Authors can be successful in their own right without impinging on the consciousness of an attention-deficient public, whose recall-rate of virals featuring inadequate Russian driving skills is above works by novelists who bring a lifetime of experience to their craft. Equally, critics will ignore writers who they consider solid and old-fashioned in favour of current literary darlings.
Bingley is a working writer. She doesn’t like reality TV, alternative comics or political correctness. She penned a column in her local paper, the Grantham Journal, called “The Way I See It”. In photographs she’s a natural smiler, and appears quite at ease with herself. I suspect that if we met we would hold quite different views. It really doesn’t matter; I admire her because she’s a steel fist in an oven glove.
After the success of Fifty Shades of Grey, Bingley’s erotic volumes, written under the pseudonyms of Fredrica Alleyn and Marina Anderson, were all re-issued with glamorous new covers. Their titles say it all; Fiona’s Fate, Dark Secret, Forbidden Desires. But before this she wrote the unclassifiable thrillers Such Good Neighbours, Children of the Night, After Alice Died, Gateway To Hell and others, all out of print now. She is not someone I would have sought out in a bookshop, but back in the 1980s a television producer commissioned me to adapt her novel The Waiting Darkness. I quickly realised it wasn’t my kind of book; the language was plain and straightforward, the setting a suburban world from which I had spent years distancing myself. But as a hungry would-be author I accepted my one-and-only commission and got down to work.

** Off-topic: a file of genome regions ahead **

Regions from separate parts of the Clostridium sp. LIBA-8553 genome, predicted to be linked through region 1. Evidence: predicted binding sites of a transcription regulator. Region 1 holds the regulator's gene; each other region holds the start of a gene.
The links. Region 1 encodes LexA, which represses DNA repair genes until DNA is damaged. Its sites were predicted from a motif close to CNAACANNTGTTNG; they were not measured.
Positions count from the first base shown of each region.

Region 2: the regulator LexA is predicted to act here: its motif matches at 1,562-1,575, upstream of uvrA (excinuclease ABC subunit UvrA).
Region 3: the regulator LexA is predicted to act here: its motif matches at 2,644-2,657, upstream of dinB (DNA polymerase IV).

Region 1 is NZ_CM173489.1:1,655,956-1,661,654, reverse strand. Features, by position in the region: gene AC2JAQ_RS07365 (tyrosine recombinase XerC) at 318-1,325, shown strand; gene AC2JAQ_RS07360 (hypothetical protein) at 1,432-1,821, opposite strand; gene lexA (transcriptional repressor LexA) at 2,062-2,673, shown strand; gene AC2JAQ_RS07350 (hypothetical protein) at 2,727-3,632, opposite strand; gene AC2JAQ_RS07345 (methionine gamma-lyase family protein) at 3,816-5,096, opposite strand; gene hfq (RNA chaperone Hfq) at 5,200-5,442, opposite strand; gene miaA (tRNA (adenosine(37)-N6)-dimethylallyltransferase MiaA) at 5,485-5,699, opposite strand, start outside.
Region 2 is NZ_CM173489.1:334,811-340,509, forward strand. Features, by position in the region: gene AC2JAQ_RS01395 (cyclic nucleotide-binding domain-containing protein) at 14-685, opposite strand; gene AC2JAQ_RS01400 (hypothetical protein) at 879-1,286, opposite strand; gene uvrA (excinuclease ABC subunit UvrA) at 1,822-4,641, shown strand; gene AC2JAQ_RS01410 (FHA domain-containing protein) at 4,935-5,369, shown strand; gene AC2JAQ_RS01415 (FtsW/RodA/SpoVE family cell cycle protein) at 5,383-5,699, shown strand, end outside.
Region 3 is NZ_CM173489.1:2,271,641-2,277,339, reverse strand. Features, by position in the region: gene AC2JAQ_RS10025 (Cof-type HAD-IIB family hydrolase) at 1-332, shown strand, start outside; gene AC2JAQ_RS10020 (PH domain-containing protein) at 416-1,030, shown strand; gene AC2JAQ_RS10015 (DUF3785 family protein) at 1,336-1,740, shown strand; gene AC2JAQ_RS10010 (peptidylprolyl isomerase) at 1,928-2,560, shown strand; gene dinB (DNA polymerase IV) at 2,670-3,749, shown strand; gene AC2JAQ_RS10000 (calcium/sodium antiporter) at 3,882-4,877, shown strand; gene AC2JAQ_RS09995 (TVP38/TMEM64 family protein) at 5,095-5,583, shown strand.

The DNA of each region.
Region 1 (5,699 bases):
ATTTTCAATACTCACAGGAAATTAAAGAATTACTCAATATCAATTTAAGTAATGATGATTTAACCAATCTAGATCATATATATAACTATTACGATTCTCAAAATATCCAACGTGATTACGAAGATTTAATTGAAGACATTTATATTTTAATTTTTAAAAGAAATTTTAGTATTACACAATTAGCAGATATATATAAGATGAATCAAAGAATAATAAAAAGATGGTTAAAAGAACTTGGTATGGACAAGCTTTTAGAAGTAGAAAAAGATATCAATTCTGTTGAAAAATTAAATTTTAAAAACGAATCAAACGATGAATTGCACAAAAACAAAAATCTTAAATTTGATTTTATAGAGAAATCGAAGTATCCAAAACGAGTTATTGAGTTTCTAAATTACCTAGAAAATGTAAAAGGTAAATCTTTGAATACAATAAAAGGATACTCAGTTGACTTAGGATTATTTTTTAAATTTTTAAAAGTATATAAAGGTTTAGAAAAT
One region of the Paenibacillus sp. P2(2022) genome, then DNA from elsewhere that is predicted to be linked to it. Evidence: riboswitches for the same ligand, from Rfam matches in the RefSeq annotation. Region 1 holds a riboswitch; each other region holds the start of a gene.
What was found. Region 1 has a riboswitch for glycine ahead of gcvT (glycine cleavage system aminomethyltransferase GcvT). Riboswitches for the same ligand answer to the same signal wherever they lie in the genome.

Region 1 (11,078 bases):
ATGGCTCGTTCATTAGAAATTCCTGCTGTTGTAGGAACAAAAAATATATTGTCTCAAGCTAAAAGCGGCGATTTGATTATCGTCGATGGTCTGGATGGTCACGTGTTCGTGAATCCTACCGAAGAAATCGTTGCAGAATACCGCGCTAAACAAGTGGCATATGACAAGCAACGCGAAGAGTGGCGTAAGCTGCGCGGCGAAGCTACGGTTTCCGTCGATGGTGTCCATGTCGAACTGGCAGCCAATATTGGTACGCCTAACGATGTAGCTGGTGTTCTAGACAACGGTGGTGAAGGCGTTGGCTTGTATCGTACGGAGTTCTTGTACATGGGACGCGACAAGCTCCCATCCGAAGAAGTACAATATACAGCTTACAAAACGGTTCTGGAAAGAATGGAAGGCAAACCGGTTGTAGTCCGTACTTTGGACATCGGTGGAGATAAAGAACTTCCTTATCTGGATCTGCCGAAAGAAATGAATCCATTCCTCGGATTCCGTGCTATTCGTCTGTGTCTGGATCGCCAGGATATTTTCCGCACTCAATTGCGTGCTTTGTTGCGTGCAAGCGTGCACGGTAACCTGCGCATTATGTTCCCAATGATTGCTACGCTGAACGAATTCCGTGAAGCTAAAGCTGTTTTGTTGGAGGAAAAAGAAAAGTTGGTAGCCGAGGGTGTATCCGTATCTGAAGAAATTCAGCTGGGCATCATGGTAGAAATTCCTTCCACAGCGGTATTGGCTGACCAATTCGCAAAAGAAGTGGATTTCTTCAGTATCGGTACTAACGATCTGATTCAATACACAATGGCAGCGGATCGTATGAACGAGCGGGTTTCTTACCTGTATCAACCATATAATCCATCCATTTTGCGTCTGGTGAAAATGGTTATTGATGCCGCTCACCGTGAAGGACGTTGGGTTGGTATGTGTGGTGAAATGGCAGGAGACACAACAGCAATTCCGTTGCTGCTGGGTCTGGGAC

It’s not until you strip down a novel into its component pieces that you realise how well constructed it is. Behind the net curtains in The Waiting Darkness, where young Rosalind tries to be the perfect wife to her weak, older husband, there’s something unpleasant afoot. Her daughter, Anna, is uncontrollable, and sets out to poison her stepfather’s mind against his new wife – but why? The outcome took me totally by surprise.
I realised that what I had here was something fresh and subversive, a viral ghost story of deviant psychology quite devastating in its implications. My finished script left BBC executives aghast, but the book was so well structured that I couldn’t remove anything that they found offensive. I rewrote endlessly to lessen the impact, but they backed off.
Kudos, Mrs B, you shocked a national institution.
Christopher FowlerReuse content